This post contains affiliate links. I had never heard of the author William Kent Krueger until a reader mentioned I might like reading one of his books. She suggested This Tender Land, so I reserved it at the library. While this is not the type of book that normally draws me in, I did enjoy it.
About This Tender Land by William Kent Krueger
Albert and Odie, 16 and 12, respectively, are two brothers who have spent four years in the Lincoln Indian Training School in Minnesota. Their mother died when they were younger, and then their father died four years ago. While Albert is bright and obedient, Odie is a bit rebellious and curious. The head of the school, Mrs. Brinkman, routinely sends Odie down to the “quiet room” where he’s locked in for a day, his only companion the resident rat. Odie regularly suffers physical abuse at the school.
Due to a terrible turn of events, Odie must go on the run. His brother Albert comes with him as does their friend, Mose (a Native American who had his tongue cut out when he was a young child and who can only communicate via the sign language Albert and Odie taught them), and Emmy, the orphan daughter of their favorite teacher.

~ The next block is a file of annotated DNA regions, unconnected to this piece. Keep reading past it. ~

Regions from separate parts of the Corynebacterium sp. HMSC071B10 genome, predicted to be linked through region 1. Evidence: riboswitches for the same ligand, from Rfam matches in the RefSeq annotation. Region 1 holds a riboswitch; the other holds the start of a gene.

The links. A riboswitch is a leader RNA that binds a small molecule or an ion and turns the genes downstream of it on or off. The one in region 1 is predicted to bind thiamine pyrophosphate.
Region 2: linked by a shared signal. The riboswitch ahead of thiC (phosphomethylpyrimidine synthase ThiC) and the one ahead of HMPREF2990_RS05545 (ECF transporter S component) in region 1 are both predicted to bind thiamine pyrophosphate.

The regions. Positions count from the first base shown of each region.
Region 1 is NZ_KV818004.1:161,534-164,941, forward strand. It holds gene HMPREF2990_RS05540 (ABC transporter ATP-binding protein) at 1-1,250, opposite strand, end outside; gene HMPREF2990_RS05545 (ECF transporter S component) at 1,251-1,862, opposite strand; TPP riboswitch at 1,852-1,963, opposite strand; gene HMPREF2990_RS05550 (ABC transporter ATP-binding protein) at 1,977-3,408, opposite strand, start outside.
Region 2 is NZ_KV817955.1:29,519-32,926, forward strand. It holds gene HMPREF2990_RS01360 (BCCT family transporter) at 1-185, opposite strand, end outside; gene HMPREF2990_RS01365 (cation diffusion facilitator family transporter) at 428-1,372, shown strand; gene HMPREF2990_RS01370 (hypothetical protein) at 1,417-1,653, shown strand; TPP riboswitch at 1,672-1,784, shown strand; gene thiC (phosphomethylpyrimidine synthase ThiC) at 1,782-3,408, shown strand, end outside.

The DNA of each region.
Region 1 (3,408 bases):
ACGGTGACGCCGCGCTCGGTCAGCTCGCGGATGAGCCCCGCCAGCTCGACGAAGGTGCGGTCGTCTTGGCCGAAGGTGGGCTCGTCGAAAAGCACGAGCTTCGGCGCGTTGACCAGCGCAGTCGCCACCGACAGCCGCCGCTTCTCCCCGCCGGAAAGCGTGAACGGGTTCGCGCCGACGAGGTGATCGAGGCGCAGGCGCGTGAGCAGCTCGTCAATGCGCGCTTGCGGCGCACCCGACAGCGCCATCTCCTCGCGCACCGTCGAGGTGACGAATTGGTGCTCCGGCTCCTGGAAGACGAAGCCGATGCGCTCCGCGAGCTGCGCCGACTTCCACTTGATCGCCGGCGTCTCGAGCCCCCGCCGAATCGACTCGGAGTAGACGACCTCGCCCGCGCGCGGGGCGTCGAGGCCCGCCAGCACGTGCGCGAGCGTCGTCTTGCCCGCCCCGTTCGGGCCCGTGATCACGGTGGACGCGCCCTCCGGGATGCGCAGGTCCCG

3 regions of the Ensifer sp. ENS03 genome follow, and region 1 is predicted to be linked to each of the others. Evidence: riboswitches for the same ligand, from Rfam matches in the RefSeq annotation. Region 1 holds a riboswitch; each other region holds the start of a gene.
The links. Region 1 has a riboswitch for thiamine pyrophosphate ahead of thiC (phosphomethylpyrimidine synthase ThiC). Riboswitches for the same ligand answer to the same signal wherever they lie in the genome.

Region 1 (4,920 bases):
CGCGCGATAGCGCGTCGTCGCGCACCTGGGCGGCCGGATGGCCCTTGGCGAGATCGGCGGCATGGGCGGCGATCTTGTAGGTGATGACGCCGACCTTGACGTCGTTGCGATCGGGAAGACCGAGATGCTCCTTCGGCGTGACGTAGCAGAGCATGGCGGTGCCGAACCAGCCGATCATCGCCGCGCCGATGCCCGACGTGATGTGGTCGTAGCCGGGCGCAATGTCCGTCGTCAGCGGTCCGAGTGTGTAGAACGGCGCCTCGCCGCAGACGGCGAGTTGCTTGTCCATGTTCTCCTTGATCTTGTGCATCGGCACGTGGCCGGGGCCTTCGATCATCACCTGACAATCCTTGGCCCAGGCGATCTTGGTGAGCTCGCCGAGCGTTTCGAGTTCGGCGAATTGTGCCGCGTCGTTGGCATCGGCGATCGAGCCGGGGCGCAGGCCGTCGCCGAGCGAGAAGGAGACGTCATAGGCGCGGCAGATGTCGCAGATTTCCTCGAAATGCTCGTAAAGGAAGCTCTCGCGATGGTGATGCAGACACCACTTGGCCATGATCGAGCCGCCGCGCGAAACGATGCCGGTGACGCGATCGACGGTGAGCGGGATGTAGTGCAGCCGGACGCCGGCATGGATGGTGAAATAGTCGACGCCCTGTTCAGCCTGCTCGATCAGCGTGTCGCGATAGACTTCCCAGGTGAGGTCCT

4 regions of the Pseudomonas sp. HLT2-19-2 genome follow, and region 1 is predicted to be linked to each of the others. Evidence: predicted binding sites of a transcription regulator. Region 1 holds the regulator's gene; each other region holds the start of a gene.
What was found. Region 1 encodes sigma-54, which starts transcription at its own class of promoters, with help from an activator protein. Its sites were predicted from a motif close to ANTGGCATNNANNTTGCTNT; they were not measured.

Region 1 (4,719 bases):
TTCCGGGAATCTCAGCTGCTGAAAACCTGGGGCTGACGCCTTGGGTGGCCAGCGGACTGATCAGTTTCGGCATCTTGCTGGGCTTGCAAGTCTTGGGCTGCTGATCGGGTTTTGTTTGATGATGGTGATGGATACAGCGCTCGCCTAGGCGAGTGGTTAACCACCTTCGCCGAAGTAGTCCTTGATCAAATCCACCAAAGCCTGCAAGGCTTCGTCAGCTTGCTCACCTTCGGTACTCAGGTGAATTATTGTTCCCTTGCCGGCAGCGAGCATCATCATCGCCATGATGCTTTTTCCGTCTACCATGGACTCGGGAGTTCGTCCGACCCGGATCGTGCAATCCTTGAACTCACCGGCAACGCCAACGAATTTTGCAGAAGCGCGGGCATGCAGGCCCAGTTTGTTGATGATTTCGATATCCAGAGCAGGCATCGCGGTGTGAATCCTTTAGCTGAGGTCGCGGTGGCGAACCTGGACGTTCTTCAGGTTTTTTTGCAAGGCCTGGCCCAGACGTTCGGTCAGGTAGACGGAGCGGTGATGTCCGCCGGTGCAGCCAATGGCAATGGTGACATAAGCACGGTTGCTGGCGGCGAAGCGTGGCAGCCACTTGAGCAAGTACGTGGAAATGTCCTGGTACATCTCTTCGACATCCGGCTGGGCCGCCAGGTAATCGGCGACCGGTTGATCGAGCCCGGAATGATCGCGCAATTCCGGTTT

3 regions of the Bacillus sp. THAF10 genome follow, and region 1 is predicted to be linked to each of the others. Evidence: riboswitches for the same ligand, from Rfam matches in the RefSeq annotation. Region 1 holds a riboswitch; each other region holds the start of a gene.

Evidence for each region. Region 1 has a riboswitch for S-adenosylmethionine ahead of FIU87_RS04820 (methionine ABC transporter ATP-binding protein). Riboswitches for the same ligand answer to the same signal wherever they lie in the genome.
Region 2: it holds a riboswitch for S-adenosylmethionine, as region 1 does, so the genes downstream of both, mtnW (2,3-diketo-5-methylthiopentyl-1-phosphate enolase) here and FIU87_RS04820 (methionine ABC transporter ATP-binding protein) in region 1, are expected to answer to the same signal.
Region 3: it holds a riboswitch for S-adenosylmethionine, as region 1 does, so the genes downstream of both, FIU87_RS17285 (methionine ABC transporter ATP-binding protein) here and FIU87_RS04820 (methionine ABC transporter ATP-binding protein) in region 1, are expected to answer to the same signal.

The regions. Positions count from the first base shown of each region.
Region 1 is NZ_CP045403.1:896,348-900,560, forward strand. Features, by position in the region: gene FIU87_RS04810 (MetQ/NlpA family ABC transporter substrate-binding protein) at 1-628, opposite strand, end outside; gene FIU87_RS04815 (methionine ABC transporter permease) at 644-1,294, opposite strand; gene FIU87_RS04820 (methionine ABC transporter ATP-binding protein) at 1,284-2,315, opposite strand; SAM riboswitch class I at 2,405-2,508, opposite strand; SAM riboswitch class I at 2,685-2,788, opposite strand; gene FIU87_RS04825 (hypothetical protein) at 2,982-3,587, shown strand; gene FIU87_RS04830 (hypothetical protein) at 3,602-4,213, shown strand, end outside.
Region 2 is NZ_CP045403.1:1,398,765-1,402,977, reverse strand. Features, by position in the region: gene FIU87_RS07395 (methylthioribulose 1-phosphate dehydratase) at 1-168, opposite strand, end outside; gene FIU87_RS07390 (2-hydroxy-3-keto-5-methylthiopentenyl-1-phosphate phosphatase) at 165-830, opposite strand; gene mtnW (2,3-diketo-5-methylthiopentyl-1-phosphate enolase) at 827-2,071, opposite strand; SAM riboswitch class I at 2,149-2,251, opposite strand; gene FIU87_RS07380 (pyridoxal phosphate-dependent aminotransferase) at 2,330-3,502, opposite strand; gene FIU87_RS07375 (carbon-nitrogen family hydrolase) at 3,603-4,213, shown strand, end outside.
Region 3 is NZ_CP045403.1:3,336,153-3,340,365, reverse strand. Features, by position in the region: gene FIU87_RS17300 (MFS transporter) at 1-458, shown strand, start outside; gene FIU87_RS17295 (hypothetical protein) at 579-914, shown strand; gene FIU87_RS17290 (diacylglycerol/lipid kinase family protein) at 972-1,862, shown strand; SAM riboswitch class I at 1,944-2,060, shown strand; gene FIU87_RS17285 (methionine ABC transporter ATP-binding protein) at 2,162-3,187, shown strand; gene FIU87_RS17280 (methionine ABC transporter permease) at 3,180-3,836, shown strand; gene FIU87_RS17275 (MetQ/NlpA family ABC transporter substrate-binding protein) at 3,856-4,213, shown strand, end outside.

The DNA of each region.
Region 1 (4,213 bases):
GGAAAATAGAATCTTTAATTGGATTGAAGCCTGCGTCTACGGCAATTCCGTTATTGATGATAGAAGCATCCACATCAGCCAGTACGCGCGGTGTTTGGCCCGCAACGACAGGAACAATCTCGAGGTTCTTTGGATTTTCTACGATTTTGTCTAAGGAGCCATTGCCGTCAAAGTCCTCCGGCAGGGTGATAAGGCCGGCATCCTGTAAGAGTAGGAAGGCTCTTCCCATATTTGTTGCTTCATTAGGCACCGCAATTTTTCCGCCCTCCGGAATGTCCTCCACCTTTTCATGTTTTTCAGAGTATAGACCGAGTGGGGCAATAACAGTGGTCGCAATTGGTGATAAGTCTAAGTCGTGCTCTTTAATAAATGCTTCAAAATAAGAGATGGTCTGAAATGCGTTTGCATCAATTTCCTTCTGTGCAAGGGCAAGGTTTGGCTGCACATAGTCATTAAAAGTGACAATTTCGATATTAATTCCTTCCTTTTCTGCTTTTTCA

The story is set during the Great Depression, so the children don’t raise too much suspicion as they try to make their way from Minnesota to St. Louis where they remember an aunt they only met once lived. Along the way, they run into all matter of people, including those who are full-hearted and eager to help them, as well as those who are out to hurt them or steal their money.
In the end, Odie finds what he’s looking for, though he has to take quite a journey to get to that point.
My Thoughts on the Book
I really have mixed thoughts on this book. On the plus side, I felt like I got to know all of the characters, and I really enjoyed learning more about the four children and their journey. I also learned a lot about the history of Minnesota, which I had no idea about before this book.
However, there was a weird sci-fi element to the story that I really didn’t find necessary; in fact, it detracted from the story a bit for me. And as much as I enjoyed the book, it felt a tad long for me. As much as I enjoyed the book, I kept wondering where it was going. Sometimes the read felt as long as the trip the children were taking.
I give This Tender Land by William Kent Krueger 4 out of 5 stars on the Mom’s Plans’ scale.